A college band tuba player took matters into his own hands without dropping his instrument, punching out a heckler at a football game without missing a minute of playing.
It comes as fan violence has plagued every level of American football this season.
During a game between Texas Southern and Jackson State Saturday, the Texas Southern band’s tuba player was dealing with a heckler.
The Jackson State fan confronted the tuba player with a drink in hand and began to yell at him as he tried to play along.
The Texas Southern tuba player tries to use his words but eventually resorts to punches, as the fan goes spiraling backwards.
A college band tuba player took matters into his own hands without dropping his instrument, punching out a heckler at a football game without missing a minute of playing
All of this happened without the tuba player missing a beat with the Texas Southern tuba section.
In one video, the band member can be heard clearly telling the man confronting him to ‘f**k off, b***h.’
Another video is reportedly from the angle of the heckler with commenters saying the man was upset after being spit on.
It’s unclear if police responded to the area or if the heckler sustained any injuries. It’s also unclear if the tuba player was allowed to continue the rest of the game or faces criminal charges.
Texas Southern lost to Jackson State on the field 21-19
The Saturday incident comes as fan violence has been sweeping the stands of National Football League games this season.
A 53-year-old New England Patriots supporter died after being beaten by a Miami Dolphins fan – though an autopsy revealed Dale Mooney may have succumbed to a ‘medical issue.’
Already this season, the Giants, the 49ers, the Bengals, the Commanders, the Rams, the Broncos, the Ravens and the Seahawks have all seen nasty scenes – in the stands or around the stadium – go viral.
In a statement to Mail Sport, the NFL said: ‘Our top priority is the safety of the more than one million fans who attend games each week. We deplore the activities of a handful of fans who interfere with the enjoyment of others.’
This is not a new problem, of course, nor one confined to football. But the numbers still make for grim reading.
During a game between Texas Southern and Jackson State Saturday, the Texas Southern band’s tuba player was dealing with a heckler
The Jackson State fan confronted the tuba player with a drink in hand and began to yell at him as he tried to play along. The Texas Southern tuba player tries to use his words but eventually resorts to a punch, as the fan goes spiraling backwards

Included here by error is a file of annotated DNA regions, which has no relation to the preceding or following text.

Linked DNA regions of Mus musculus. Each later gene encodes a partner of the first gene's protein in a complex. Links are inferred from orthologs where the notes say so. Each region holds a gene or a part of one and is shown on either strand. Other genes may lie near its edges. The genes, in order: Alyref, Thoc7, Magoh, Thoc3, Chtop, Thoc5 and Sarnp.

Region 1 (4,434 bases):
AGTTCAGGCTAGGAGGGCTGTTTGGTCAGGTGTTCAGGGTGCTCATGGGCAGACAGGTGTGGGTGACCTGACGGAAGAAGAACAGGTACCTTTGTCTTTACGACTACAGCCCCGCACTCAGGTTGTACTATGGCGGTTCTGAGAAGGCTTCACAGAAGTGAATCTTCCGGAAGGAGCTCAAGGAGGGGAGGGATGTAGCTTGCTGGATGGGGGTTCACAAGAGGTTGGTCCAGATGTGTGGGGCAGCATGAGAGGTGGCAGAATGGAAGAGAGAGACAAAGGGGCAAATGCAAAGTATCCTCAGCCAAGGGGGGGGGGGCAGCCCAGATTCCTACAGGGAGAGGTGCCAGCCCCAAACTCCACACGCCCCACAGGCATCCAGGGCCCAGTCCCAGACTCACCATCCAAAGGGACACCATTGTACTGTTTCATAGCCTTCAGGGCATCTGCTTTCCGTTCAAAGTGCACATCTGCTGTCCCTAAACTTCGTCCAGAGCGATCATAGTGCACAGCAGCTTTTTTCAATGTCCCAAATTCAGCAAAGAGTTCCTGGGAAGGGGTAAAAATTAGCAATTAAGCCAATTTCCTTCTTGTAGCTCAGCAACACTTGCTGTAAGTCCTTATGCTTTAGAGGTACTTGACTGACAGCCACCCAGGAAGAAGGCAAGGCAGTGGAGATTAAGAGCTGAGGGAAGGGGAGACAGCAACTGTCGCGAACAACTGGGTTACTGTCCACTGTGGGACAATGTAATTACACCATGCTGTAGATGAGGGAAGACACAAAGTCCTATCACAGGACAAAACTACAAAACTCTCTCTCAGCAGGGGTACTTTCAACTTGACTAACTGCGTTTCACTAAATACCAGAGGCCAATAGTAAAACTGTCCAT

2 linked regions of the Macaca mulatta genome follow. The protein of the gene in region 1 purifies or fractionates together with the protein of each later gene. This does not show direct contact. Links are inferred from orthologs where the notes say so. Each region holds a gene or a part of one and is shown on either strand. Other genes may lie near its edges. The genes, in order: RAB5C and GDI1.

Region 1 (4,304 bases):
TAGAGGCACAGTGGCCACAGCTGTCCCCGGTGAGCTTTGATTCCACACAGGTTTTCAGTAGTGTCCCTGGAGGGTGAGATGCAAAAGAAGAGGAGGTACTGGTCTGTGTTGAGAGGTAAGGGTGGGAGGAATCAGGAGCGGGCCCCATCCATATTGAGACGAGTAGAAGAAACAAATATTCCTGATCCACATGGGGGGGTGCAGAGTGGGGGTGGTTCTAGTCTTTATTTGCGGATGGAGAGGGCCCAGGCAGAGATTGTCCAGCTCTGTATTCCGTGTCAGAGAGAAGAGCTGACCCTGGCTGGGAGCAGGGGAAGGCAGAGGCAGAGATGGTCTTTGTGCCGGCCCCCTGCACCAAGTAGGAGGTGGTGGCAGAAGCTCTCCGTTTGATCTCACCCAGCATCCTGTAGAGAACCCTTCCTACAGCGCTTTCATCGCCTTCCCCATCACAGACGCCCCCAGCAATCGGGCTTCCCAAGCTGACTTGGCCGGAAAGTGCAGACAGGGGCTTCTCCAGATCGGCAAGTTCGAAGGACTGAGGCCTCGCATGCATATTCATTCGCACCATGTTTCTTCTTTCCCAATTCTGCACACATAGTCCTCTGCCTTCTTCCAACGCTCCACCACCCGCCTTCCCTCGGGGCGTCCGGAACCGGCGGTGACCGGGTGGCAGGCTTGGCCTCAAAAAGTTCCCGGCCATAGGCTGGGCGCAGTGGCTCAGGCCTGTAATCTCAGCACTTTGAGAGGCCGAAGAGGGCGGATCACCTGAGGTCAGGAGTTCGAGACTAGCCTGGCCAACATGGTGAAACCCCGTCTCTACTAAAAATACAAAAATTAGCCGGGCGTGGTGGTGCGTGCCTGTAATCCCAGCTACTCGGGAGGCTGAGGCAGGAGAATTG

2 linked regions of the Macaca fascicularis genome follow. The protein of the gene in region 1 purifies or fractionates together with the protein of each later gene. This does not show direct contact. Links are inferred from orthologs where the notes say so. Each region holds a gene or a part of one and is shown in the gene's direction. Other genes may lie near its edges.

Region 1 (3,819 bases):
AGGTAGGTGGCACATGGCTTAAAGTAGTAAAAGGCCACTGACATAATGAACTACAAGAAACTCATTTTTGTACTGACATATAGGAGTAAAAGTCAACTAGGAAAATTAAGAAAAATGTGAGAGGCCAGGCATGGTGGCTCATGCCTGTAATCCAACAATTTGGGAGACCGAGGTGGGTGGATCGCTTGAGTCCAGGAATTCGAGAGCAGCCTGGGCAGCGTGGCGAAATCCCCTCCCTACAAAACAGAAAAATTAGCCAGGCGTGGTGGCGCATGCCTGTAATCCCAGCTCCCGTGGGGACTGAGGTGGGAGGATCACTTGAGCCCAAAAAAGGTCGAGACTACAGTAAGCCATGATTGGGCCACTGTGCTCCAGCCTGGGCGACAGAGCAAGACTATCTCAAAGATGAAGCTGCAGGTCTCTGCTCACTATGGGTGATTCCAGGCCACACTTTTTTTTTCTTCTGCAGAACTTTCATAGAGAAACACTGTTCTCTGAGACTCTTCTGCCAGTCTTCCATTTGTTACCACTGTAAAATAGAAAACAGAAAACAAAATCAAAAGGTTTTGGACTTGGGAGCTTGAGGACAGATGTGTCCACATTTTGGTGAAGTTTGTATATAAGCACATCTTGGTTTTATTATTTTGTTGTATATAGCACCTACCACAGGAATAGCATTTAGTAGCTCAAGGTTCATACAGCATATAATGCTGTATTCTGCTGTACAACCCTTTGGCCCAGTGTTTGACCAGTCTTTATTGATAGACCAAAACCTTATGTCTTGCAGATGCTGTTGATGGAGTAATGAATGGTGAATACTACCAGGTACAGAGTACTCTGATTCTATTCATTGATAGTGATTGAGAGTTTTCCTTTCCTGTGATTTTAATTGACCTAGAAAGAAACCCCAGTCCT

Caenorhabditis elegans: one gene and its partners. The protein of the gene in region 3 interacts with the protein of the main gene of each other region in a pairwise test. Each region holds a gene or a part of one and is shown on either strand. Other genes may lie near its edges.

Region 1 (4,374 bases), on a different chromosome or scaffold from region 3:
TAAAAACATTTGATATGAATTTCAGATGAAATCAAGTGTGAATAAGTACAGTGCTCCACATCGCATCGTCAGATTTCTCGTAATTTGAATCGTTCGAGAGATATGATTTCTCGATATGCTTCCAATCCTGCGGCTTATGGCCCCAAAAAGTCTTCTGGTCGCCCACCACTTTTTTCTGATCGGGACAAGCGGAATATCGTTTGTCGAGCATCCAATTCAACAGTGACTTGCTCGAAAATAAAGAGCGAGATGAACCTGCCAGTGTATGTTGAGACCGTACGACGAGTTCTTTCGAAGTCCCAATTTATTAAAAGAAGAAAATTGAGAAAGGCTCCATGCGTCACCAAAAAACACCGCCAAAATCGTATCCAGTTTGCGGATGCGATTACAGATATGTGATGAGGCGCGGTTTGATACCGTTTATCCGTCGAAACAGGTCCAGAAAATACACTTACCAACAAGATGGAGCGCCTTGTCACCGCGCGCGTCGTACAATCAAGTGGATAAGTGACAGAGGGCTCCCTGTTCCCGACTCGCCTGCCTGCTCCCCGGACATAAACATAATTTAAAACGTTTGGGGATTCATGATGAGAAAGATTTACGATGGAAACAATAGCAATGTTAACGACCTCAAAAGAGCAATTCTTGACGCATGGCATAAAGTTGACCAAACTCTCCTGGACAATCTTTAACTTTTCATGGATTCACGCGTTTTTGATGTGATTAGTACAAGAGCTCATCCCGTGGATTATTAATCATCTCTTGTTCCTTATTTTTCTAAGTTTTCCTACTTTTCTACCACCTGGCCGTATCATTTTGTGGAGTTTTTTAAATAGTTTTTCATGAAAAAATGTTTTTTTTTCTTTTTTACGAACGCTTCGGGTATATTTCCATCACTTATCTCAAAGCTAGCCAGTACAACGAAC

Sunday’s game between the Las Vegas Raiders and LA Chargers was marred by mass violence
One incident saw a Raiders fan punched and thrown down the stairs by a Chargers supporter
A recent survey found nearly 40 percent of NFL fans have witnessed criminality at or around an NFL stadium; around one in 14 has been a victim themselves. Nowhere have fans seen more disorder (63 percent) than at Lincoln Financial Field – home of the Philadelphia Eagles. The most common crime witnessed? Physical violence.
Less than two per cent of Colts fans, meanwhile, said they feel comfortable letting their children go to Lucas Oil Stadium unaccompanied. Across all 32 teams, that number was 77 percent.
Nearly three quarters of female Lions fans (74 percent) admitted they would not feel comfortable alone around Ford Field; throughout the league, it was 45 percent. Yet, perhaps the most striking feature of this flurry of violence is the number of women dishing out the violence.
Patriots fan Dale Mooney, 53, died after a fight with a Miami Dolphins fan at Gillette Stadium
One lost her wig in a wild brawl during the 49ers’ win over the Giants last month. A few days later, near the Bengals’ Paycor Stadium, a mass fight broke out between female fans, with punches traded and even a stool thrown across a packed bar. Only the arrival of a SWAT team ended the carnage.
‘I thought I was at a WWE wrestling match,’ Dr Lou Marciani says of the recent violence involving female fans. He is co-founder of the Innovation Institute for Fan Experience – with a focus on safety and security.
‘It was almost disgusting,’ Marciani adds.
So what is behind this surge of viral violence and what can be done to curb it?
‘We continue to work closely with our clubs and law enforcement officials to support our comprehensive fan conduct and stadium security initiatives,’ the NFL statement continued.